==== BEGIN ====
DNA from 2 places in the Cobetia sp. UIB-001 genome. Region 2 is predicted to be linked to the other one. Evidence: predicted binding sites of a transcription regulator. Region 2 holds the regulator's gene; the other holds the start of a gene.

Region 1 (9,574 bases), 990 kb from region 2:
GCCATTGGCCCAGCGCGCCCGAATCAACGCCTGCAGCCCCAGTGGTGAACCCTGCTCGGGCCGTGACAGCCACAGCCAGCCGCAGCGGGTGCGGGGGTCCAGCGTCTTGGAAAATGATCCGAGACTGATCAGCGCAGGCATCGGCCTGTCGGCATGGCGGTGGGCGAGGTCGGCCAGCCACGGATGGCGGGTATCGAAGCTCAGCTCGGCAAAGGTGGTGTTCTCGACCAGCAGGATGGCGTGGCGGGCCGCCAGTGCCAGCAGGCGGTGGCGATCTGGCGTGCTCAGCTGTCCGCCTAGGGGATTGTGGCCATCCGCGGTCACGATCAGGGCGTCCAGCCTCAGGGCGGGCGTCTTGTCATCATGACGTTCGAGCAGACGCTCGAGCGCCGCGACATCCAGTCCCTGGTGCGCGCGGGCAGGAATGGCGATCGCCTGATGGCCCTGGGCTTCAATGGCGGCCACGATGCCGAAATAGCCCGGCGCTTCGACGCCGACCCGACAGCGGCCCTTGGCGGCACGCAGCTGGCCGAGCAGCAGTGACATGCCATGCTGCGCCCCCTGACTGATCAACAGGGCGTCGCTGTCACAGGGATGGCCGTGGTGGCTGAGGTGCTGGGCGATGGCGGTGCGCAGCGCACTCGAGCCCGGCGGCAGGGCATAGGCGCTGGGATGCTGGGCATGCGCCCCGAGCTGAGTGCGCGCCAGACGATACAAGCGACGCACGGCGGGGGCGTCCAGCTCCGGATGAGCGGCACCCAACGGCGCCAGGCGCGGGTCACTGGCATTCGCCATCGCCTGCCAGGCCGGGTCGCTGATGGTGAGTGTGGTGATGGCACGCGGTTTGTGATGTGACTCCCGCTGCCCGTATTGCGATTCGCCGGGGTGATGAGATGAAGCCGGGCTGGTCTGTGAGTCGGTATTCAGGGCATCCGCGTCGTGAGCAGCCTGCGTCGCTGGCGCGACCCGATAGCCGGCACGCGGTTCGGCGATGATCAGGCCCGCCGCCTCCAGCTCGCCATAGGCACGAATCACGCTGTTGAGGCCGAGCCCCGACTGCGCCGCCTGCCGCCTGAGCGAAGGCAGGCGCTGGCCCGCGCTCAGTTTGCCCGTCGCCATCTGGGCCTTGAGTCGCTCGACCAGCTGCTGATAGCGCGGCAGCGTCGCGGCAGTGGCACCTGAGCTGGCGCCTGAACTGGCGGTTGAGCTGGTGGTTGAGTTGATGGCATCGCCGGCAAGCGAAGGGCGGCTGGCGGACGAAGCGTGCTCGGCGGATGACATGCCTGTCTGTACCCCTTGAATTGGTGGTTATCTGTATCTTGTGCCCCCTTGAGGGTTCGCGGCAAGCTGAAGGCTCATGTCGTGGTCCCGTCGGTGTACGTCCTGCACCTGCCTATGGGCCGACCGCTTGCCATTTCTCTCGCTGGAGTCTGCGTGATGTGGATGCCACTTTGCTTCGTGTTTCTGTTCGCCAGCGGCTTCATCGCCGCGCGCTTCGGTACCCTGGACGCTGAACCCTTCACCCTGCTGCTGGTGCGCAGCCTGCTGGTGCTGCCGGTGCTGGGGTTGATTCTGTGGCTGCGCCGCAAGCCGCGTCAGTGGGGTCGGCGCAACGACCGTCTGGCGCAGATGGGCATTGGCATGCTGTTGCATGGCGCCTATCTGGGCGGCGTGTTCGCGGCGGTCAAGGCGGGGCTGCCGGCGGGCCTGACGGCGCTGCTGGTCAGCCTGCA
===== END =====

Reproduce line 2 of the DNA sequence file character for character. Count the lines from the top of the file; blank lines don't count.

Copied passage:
Region 1 (9,574 bases), 990 kb from region 2: